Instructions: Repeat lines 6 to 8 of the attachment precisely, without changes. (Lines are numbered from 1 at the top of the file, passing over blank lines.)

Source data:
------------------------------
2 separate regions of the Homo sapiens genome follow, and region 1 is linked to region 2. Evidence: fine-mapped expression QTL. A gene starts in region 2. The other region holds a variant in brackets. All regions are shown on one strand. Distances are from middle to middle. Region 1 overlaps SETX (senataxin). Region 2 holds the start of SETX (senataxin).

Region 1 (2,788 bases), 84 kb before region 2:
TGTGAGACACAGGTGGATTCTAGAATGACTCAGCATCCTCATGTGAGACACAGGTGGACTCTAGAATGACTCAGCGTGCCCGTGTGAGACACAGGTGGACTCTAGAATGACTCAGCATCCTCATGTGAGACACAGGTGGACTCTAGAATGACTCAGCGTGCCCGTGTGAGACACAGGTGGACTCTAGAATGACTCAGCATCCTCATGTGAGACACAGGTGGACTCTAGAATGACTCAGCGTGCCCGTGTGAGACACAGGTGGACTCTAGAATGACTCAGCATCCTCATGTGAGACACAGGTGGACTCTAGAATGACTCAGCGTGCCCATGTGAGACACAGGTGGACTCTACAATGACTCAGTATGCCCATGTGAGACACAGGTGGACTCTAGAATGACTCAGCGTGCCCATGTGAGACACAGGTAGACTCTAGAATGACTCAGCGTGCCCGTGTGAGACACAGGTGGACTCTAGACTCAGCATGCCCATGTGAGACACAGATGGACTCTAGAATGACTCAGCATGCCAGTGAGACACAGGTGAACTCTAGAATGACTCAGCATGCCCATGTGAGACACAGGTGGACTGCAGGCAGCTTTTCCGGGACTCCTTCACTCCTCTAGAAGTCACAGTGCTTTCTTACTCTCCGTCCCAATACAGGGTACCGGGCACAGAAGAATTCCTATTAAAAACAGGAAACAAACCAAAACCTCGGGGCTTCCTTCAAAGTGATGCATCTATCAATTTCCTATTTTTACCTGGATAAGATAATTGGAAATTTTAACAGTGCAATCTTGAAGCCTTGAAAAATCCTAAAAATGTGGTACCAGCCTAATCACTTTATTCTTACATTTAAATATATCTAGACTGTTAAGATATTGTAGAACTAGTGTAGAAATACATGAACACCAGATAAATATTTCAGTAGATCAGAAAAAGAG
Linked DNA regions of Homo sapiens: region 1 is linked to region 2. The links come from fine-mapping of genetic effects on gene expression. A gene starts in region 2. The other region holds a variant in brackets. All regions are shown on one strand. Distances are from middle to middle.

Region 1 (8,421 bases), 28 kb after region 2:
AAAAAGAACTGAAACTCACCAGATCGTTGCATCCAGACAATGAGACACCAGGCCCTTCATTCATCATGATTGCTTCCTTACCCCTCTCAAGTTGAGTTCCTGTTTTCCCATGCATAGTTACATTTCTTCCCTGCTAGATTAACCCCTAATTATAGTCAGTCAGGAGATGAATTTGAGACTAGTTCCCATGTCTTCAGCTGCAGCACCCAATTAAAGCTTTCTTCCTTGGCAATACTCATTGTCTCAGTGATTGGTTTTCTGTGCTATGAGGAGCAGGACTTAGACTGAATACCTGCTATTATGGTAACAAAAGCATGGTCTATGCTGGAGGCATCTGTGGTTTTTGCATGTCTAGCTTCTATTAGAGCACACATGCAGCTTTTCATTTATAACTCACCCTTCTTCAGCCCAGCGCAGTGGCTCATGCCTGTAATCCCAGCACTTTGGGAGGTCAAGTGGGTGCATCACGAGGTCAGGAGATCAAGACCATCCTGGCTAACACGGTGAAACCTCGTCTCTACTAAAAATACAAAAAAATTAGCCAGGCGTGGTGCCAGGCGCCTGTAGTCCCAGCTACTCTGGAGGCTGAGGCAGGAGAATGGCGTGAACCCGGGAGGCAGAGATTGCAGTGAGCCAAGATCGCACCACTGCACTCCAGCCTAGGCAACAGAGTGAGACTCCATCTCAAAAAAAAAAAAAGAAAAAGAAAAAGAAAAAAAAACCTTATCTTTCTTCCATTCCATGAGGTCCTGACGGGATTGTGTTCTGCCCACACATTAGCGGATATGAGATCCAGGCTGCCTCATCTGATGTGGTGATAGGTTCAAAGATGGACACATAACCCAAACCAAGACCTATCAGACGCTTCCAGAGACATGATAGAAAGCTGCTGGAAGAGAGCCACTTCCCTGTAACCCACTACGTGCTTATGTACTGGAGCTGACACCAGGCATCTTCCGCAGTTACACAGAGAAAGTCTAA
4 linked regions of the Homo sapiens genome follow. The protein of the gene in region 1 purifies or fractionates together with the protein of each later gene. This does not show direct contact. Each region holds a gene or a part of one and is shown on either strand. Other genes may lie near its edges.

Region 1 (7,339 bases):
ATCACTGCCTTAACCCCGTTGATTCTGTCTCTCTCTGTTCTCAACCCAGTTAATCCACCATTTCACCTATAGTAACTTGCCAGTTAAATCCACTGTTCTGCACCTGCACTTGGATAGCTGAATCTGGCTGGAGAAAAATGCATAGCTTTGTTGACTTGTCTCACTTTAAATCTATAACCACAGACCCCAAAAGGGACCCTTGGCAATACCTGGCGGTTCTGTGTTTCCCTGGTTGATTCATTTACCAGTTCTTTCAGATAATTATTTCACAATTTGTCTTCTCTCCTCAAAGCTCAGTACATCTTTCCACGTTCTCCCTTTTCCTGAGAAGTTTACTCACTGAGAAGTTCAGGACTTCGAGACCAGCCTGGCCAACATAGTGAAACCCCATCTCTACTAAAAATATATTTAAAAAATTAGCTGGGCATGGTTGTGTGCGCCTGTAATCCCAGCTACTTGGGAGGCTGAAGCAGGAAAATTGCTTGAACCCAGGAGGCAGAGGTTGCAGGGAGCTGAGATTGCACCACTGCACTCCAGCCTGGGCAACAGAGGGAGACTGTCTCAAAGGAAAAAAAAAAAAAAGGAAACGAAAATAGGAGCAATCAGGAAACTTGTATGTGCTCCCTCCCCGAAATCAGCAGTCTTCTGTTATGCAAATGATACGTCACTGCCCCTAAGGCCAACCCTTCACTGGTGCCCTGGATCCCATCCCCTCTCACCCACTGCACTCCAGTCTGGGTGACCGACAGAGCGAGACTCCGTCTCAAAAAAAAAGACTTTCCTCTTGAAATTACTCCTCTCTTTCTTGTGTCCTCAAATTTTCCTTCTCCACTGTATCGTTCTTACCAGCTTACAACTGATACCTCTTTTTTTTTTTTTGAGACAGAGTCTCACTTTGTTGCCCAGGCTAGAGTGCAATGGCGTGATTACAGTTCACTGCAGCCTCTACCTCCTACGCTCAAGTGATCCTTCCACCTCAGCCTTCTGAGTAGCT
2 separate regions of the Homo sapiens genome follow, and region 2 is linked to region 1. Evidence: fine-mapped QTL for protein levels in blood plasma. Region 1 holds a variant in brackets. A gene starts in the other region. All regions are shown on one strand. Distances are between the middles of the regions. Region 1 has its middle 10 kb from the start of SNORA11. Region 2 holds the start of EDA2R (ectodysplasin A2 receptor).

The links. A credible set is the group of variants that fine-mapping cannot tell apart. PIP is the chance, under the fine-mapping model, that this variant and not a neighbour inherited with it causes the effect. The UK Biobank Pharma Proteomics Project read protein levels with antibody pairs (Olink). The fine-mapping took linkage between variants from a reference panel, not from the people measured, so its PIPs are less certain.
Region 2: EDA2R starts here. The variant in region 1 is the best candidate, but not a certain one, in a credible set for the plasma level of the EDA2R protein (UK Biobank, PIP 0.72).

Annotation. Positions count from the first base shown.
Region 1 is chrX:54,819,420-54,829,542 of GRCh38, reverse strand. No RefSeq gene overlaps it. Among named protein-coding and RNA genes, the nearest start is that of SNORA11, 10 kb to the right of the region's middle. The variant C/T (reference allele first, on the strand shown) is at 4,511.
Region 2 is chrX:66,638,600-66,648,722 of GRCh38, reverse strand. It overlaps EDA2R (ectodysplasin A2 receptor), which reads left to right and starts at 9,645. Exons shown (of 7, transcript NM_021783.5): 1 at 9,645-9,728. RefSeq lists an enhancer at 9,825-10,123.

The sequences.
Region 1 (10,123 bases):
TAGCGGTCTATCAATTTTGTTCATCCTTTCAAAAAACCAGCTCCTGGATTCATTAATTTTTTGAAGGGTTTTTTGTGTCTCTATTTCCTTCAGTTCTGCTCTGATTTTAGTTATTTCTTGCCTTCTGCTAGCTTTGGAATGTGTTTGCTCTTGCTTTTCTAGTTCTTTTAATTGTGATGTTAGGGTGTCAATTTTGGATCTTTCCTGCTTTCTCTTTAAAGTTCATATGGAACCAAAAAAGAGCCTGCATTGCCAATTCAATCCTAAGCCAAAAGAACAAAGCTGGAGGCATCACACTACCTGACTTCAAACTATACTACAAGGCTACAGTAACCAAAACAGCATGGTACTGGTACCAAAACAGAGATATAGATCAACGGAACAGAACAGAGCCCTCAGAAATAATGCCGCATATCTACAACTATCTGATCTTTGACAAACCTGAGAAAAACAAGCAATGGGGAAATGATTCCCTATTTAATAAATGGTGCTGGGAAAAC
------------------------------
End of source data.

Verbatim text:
AAAAAGAACTGAAACTCACCAGATCGTTGCATCCAGACAATGAGACACCAGGCCCTTCATTCATCATGATTGCTTCCTTACCCCTCTCAAGTTGAGTTCCTGTTTTCCCATGCATAGTTACATTTCTTCCCTGCTAGATTAACCCCTAATTATAGTCAGTCAGGAGATGAATTTGAGACTAGTTCCCATGTCTTCAGCTGCAGCACCCAATTAAAGCTTTCTTCCTTGGCAATACTCATTGTCTCAGTGATTGGTTTTCTGTGCTATGAGGAGCAGGACTTAGACTGAATACCTGCTATTATGGTAACAAAAGCATGGTCTATGCTGGAGGCATCTGTGGTTTTTGCATGTCTAGCTTCTATTAGAGCACACATGCAGCTTTTCATTTATAACTCACCCTTCTTCAGCCCAGCGCAGTGGCTCATGCCTGTAATCCCAGCACTTTGGGAGGTCAAGTGGGTGCATCACGAGGTCAGGAGATCAAGACCATCCTGGCTAACACGGTGAAACCTCGTCTCTACTAAAAATACAAAAAAATTAGCCAGGCGTGGTGCCAGGCGCCTGTAGTCCCAGCTACTCTGGAGGCTGAGGCAGGAGAATGGCGTGAACCCGGGAGGCAGAGATTGCAGTGAGCCAAGATCGCACCACTGCACTCCAGCCTAGGCAACAGAGTGAGACTCCATCTCAAAAAAAAAAAAAGAAAAAGAAAAAGAAAAAAAAACCTTATCTTTCTTCCATTCCATGAGGTCCTGACGGGATTGTGTTCTGCCCACACATTAGCGGATATGAGATCCAGGCTGCCTCATCTGATGTGGTGATAGGTTCAAAGATGGACACATAACCCAAACCAAGACCTATCAGACGCTTCCAGAGACATGATAGAAAGCTGCTGGAAGAGAGCCACTTCCCTGTAACCCACTACGTGCTTATGTACTGGAGCTGACACCAGGCATCTTCCGCAGTTACACAGAGAAAGTCTAA
4 linked regions of the Homo sapiens genome follow. The protein of the gene in region 1 purifies or fractionates together with the protein of each later gene. This does not show direct contact. Each region holds a gene or a part of one and is shown on either strand. Other genes may lie near its edges.

Region 1 (7,339 bases):